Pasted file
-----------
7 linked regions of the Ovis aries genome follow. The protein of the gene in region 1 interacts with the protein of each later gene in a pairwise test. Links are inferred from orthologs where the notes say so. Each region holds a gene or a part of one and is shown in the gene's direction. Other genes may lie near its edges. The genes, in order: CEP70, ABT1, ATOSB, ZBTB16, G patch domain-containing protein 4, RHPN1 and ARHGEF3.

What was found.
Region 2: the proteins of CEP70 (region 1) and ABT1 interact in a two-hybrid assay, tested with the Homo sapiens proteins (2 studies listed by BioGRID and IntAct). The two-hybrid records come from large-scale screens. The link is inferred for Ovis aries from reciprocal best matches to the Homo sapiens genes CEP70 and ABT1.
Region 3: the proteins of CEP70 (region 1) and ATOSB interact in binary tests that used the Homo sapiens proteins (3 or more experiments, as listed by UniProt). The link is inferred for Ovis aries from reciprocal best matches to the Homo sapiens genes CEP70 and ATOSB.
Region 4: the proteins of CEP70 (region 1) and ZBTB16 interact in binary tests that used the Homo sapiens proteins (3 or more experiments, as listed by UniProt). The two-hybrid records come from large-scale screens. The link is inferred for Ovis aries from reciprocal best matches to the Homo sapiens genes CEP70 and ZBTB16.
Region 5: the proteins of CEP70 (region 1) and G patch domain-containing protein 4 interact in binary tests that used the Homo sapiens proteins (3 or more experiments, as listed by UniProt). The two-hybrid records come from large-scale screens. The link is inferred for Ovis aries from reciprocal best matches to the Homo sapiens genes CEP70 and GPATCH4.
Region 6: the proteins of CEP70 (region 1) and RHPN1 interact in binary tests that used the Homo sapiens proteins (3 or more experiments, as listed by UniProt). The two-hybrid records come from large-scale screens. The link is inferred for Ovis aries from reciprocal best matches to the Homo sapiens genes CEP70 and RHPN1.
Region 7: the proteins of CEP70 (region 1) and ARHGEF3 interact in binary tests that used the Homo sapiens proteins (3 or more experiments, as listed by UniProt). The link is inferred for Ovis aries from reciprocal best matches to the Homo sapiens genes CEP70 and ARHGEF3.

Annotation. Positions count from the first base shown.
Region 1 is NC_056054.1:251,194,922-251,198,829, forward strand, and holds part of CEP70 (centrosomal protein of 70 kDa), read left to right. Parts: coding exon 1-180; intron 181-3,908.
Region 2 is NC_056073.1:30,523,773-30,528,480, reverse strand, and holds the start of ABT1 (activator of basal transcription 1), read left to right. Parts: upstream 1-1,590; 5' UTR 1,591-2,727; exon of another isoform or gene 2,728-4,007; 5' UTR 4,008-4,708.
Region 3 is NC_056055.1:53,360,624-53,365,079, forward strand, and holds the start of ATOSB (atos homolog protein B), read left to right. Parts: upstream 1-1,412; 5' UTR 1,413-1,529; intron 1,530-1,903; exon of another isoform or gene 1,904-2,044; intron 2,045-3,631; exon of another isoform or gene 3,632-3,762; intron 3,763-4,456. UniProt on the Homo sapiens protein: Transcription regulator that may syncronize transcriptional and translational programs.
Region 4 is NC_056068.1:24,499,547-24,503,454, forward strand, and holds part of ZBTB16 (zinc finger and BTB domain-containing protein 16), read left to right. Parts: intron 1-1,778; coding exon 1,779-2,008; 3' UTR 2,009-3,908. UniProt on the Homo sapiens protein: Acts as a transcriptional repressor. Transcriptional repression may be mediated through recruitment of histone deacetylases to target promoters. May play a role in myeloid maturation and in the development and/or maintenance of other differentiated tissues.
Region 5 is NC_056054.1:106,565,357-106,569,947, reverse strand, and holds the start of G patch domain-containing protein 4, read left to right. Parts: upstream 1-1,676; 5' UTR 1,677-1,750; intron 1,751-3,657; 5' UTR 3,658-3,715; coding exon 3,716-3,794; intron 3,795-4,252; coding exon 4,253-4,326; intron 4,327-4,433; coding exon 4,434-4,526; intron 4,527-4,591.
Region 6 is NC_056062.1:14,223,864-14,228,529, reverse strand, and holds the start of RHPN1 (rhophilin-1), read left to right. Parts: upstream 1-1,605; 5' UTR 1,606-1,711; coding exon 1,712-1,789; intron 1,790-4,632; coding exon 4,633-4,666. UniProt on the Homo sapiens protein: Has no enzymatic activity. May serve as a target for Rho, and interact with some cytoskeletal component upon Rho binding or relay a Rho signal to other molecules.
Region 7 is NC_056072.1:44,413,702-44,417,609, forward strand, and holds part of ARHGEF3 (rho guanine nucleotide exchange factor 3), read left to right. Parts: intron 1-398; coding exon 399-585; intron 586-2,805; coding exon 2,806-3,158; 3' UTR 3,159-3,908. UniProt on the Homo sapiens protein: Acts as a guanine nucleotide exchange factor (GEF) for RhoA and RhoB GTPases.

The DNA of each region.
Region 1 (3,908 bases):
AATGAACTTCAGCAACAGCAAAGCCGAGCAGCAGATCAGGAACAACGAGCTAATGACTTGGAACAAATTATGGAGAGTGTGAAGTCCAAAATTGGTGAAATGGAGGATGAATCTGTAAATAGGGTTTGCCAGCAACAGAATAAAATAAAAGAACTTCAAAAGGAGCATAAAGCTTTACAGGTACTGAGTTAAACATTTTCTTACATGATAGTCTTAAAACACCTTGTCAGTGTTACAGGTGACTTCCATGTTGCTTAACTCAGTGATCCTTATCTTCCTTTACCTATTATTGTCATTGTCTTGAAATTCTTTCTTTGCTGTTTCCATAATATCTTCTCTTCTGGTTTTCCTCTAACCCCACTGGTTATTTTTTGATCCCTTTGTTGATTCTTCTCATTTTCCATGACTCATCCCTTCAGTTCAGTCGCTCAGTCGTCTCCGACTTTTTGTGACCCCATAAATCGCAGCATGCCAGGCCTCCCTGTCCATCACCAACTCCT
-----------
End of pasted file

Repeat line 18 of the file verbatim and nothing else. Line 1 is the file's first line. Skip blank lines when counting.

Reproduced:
Region 1 (3,908 bases):